• Know what you want to get out of it, and don't change that arbitrarily.

  • Last, and far from least, talk to the developers and where feasible include them in the decision making process.

  • posted by ihunui at 5:44 PM on May 7, 2009

    Good point verb.

    Generally the further into a dev cycle you are the more it will cost to add, remove or change anything.

    Hiring more skilled devs and not rushing the schedule will of course result in better code that is more amenable to changes. But even with the best system and the best devs it is always cheaper to add or change a feature on paper than it is to wait until development is underway and change code.

    There is a regrettable tendency for some people to not really know what they want (or don't want) until they can sit down and "see" and finished (or mostly finished) product.

    These people inevitably end up wasting vast amounts of money because of this inability to plan properly on their part.

    Specs exist not just to tell the devs what to do but to allow the business stakeholders to figure out what they want and why they are willing to put up many thousands of dollars for it.
    posted by Riemann at 5:49 PM on May 7, 2009 [2 favorites]

    Testing. Testing, testing, testing.

    We hate writing shitty code, we really do. But we do anyway, because we're not perfect. So we need time to test, or better yet for somebody else to test. And then we need you to assess the priority of severity of bugs. And then we need time to fix the bugs. Sometimes we forget to mention this, so when you get an estimate, ask whether it includes testing.

    We also need a test environment to deploy into that isn't your production environment. We feel that preserving your data is a sacred trust, and we don't want to risk losing it by putting untested code into production.

    So: yes, we do need to test. No, we can't get it right first time. No, we can't do testing in production.
    posted by i_am_joe's_spleen at 5:58 PM on May 7, 2009 [2 favorites]

    I highly recommend you look at texts about project management from a design build perspective. A project manager building a nuclear power plant does not need to necessarily have any idea how it works. You'd be surprised how applying solid project management practices will translate well over to high tech projects. Most projects are, in the end, an engineering project. It is easy to get lost in the technology. Make sure you define specs as such! Programmers work quicker when you can give them hard numbers (I don't expect this to get more than 2,000 hits a day, and these are reads not updates, updates I expect 100 a day, but those 100 coming within a narrow, 1 hour time frame). I have found it is more cost effective to simply revisit a feature that's performing poorly and design it to the new loads rather than letting programmers go on their own devices which will result in them programming for every contingency. I have not dealt with anything that needed to scale quickly, like Facebook or such, but at that point the programming plays second fiddle to the need to scale and you'll see all sorts of hacks that deal with how the program is being used at such a large level that would have been near impossible to predict in the beginning --- or so I'm told.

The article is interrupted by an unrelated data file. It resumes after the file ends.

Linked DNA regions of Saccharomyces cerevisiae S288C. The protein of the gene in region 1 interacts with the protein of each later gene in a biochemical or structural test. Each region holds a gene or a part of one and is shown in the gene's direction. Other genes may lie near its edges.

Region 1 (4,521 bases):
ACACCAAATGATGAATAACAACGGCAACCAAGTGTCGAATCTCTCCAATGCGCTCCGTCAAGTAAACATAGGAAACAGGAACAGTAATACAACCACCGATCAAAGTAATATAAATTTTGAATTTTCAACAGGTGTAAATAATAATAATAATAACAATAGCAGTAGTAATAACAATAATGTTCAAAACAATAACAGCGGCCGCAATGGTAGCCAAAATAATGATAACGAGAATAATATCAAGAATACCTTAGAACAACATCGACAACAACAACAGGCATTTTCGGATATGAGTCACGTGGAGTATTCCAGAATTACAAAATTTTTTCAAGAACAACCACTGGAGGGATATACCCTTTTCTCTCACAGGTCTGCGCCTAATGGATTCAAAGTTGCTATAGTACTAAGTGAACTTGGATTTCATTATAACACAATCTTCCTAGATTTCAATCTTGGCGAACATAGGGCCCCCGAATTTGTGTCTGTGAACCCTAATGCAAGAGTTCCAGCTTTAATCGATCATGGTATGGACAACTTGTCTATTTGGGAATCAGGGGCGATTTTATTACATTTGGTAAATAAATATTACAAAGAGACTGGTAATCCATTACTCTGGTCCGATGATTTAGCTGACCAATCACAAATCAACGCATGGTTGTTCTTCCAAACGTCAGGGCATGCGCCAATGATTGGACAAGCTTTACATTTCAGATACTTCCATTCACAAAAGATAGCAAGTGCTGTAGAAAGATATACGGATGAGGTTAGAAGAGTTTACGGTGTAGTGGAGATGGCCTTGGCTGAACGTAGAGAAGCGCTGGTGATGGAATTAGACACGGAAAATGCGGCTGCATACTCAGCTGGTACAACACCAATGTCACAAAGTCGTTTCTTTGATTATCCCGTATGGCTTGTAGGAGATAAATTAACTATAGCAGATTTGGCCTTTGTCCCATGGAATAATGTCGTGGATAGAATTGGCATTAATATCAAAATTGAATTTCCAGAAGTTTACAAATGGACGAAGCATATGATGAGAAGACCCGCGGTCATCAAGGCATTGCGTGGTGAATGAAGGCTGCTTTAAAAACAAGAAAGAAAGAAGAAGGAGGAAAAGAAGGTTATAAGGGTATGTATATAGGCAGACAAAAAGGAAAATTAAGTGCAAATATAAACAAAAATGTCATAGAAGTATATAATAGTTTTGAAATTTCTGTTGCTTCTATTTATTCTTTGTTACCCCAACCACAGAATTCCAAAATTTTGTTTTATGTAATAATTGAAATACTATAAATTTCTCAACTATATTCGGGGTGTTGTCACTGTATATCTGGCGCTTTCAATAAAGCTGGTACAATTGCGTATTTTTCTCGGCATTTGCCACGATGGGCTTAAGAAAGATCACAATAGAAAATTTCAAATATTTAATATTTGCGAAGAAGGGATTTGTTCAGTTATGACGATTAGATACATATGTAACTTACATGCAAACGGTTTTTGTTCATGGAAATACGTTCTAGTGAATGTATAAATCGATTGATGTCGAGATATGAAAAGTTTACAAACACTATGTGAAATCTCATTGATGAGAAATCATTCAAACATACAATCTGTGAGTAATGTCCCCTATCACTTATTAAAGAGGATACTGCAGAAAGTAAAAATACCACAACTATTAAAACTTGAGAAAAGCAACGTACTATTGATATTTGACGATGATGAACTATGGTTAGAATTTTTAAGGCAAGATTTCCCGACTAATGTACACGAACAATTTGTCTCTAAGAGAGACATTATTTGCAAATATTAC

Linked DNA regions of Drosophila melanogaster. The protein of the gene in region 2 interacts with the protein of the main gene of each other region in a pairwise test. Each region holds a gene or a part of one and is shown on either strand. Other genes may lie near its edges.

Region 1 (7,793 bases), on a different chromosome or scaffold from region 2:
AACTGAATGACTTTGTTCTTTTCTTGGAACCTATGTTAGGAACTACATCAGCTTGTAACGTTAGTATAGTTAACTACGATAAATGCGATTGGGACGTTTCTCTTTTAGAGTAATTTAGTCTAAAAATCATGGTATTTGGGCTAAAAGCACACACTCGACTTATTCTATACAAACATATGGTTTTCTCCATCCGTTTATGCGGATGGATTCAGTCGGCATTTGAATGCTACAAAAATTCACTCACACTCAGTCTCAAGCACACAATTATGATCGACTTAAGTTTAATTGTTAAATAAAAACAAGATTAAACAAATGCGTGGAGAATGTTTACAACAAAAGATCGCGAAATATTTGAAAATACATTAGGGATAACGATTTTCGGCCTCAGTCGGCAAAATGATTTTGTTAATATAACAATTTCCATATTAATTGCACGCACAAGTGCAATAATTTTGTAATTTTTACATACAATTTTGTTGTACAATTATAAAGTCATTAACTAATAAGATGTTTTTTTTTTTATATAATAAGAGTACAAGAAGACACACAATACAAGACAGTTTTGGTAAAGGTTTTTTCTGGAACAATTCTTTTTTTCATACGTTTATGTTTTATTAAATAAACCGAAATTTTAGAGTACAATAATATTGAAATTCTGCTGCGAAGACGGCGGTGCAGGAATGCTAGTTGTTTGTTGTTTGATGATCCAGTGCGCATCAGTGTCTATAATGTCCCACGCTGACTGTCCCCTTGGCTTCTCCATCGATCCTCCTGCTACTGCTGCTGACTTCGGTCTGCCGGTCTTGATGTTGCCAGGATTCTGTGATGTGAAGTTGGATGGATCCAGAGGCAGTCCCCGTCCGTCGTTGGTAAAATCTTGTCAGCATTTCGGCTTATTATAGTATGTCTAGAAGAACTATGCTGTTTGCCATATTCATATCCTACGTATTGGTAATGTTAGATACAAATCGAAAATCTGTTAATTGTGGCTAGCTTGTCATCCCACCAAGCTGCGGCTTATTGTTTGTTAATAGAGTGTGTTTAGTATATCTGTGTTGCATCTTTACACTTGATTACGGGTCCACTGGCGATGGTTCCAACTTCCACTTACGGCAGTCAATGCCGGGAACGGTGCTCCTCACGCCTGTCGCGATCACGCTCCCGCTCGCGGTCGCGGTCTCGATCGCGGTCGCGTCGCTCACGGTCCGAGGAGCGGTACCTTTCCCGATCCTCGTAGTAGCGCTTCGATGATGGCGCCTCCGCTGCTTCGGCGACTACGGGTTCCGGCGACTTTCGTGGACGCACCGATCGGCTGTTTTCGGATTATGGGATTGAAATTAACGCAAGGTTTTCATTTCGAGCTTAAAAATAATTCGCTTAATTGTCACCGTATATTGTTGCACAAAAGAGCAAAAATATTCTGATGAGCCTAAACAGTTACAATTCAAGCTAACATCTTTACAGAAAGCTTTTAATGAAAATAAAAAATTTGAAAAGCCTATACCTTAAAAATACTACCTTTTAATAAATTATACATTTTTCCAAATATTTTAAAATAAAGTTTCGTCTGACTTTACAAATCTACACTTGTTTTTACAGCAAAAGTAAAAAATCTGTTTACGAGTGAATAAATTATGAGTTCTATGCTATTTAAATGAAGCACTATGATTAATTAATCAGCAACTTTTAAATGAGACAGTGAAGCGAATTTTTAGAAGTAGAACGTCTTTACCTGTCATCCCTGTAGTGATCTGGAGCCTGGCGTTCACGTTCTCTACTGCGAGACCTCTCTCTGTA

posted by geoff. at 6:11 PM on May 7, 2009

    See The Mythical Man Month. Adding more programmers to a project, or adding more hours per developer will not necessarily bring the project to completion any faster. Paradoxically, this can even cause the project to become later.
    posted by ijoshua at 6:22 PM on May 7, 2009

    Just because I wrote A program doesn't mean I know ALL programs, or even YOUR program.

    Debugging your visual GUI application by voice over a phone line is one of the tortures used in hell.

    If your program crashes and you can't provide evidence or repeat it on command, then we have find evidence or repeat it ourselves.

    Sure, the guy across the street is cheaper, but that's because he's planning to charge you every year for the rest of your life and intends to hold your DNS name hostage if you don't pay.
    posted by pwnguin at 6:28 PM on May 7, 2009

    The websites cheap programmers write may only be secure through obscurity; and you probably won't find out until you've lost their business card.
    posted by pwnguin at 6:30 PM on May 7, 2009

    Every good engineer's first response to a hard question is "that's impossible." It is in fact, not always the case that it's "impossible." Unfortunately, not everything that's impossible is provably impossible.
    posted by pwnguin at 6:34 PM on May 7, 2009

    Price. Speed. Quality. Pick two.

    Anything else is defying the laws of physics, economics, or both.